New Nvidia and AMD drivers boost frame rates

I promised earlier in the week to give you a run down of what exactly the driver improvements touted by AMD for its 'Never Settle' driver release of Catalyst 12.11. Not to be outdone on the driver front Nvidia has also released a new beta driver for its graphics cards this week too. So, in the battle of the latest graphics card optimisations who wins?

Well, the trite answer is all of us. Essentially these new drivers will be relatively stable despite their beta tags and both offer enhanced performance in the latest games. So, unless you're really unlucky, installing these new drivers for either your AMD or Nvidia graphics card will give you a few extra FPS for minimal trouble.

Well, except if you're flogging an veteran GPU. If you've got a 6000 or 7000 series Nvidia card you have now been relegated to legacy status. The R304 GeForce driver, version 306.97, will be your last driver.

Still, Nvidia has been supporting these last DirectX 9 cards for five years since the final 7000 series card was released. So, they've had a good run at least.

Speed bump

But what of those touted performance improvements?

Well, AMD shouted loudest so it would be churlish of me not to go to them first. The news of this latest driver release was hailed by AMD as “one of the most important drivers AMD has ever delivered to gamers.”

The Catalyst 12.11 release isn't a revolution, but delivers improved frame rates pretty much across the board. My benchmarks turned up a 12% performance increase in the best cases. It's the cards at the lower end of the market that see the biggest difference with the HD 7770 receiving the biggest performance boost.

The HD 7870 series will net you a maximum of 10% more frames per second, though more likely you'll be hitting around 3-5% up on the last driver release. The top end HD 7970 GHz Edition only gets a maximum increase of around 5%, however.

Of course, it really depends on which games you test/play as to what performance improvements you'll see. Realistically the frame rate boosts are unlikely to transform your gaming experience from unplayable to playable. We're only talking a few extra frames per second on average. But still, it's a free speed boost, no matter how small it is - and any smoothing out of your gaming experience has got to be a good thing, right?

The green machine

What of Nvidia then? The new 310.33 driver set isn't so great, it has to be said. The performance shifts I saw in my benchmarking suite were generally positive, but in testing the GTX 660 I did uncover a couple of instances where performance dipped slightly.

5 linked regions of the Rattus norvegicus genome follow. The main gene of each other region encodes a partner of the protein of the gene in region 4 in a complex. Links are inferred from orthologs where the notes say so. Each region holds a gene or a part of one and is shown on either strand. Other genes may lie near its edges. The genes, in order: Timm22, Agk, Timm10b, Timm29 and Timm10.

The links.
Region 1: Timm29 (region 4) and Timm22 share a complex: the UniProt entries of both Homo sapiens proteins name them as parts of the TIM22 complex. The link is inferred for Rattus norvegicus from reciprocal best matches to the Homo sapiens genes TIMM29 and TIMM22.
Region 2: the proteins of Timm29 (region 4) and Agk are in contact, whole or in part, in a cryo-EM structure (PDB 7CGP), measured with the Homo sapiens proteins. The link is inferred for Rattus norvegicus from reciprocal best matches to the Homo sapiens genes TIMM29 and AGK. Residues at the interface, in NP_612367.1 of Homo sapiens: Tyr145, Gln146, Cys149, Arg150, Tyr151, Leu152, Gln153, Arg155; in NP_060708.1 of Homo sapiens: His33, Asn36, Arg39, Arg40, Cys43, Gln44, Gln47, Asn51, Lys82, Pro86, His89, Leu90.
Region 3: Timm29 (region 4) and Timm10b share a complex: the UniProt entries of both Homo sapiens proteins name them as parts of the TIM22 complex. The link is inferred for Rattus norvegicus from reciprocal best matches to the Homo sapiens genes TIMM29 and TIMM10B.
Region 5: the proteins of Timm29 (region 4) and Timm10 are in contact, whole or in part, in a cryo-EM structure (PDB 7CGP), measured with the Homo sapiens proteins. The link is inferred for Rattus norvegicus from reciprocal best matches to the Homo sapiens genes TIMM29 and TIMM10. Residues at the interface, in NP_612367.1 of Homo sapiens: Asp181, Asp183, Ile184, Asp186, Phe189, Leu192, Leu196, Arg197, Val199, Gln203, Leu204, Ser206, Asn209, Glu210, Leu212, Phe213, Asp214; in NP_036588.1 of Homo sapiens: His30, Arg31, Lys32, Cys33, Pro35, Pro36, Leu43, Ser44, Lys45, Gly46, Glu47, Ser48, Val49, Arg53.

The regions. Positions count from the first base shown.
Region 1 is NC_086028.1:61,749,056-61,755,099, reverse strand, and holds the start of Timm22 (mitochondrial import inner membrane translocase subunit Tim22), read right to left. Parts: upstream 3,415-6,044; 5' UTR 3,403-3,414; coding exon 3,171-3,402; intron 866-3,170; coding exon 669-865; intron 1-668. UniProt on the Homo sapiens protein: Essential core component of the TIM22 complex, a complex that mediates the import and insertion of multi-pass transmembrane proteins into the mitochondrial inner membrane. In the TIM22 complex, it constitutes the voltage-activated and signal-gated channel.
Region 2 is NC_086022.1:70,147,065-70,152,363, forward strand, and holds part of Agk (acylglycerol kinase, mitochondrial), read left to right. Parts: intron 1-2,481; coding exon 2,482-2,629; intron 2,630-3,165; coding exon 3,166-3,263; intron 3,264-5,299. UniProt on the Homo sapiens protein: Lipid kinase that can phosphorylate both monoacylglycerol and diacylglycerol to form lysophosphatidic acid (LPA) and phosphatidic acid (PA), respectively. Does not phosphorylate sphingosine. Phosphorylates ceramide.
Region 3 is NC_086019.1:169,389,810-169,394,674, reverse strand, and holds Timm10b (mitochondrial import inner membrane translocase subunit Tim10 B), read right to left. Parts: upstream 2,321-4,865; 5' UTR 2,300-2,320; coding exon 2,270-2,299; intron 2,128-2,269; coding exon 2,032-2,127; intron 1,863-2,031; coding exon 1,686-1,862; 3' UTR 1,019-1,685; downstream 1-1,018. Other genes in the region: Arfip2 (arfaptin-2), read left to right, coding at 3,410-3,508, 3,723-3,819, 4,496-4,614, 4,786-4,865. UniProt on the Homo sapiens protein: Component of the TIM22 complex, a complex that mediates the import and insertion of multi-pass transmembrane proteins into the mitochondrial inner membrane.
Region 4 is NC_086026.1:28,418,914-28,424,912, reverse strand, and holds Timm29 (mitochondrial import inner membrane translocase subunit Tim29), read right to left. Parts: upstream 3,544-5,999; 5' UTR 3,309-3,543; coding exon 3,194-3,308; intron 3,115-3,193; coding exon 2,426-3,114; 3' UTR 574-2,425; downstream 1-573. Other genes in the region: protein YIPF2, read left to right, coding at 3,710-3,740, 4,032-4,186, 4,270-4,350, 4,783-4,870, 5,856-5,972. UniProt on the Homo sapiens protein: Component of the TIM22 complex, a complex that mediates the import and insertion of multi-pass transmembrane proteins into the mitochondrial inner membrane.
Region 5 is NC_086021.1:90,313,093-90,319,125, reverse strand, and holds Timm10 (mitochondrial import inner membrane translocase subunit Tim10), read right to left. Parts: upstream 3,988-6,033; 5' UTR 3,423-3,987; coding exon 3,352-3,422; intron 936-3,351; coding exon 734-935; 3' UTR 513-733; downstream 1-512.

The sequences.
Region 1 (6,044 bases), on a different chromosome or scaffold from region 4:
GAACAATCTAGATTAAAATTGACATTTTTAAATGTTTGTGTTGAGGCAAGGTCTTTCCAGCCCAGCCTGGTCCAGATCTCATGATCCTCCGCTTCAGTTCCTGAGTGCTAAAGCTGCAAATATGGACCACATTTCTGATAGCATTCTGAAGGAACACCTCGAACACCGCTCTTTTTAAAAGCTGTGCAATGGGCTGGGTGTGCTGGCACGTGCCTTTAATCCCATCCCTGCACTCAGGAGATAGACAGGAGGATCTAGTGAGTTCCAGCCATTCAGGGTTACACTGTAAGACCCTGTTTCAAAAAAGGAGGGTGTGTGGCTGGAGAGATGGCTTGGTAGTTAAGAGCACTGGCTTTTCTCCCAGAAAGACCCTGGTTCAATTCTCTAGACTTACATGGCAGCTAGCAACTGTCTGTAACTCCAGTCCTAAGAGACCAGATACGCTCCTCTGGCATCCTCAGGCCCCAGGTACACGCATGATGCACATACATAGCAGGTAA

But, like with AMD, we're talking single digit percentage increases here, so only a few frames up or down. Still, even a slight performance slump has to count as a black mark against the set. More often than not, though, performance in our tested games didn't really budge.

Batman: Arkham City, Max Payne 3 and DiRT Showdown saw improvements for the GTX 680, so for you folk with the top-end of Nvidia's graphics card lineup you can all feel a little more smug than your Nvidia chums lower down the performance ladder.

Really though these driver releases are just about one thing - Windows 8. The launch of the new operating system is going to need new drivers and these new releases from the two graphics card heavyweights will have been tailored specifically for Microsoft's grand new opus.

Whatever the driving force behind this release though it does still mean speedier gaming for a healthy chunk of us, so I'm not going to complain.

And besides, I'm one of the weirdos that actually likes Windows 8.

Dave James
Managing Editor, Hardware

Dave has been gaming since the days of Zaxxon and Lady Bug on the Colecovision, and code books for the Commodore Vic 20 (Death Race 2000!). He built his first gaming PC at the tender age of 16, and finally finished bug-fixing the Cyrix-based system around a year later. When he dropped it out of the window. He first started writing for Official PlayStation Magazine and Xbox World many decades ago, then moved onto PC Format full-time, then PC Gamer, TechRadar, and T3 among others. Now he's back, writing about the nightmarish graphics card market, CPUs with more cores than sense, gaming laptops hotter than the sun, and SSDs more capacious than a Cybertruck.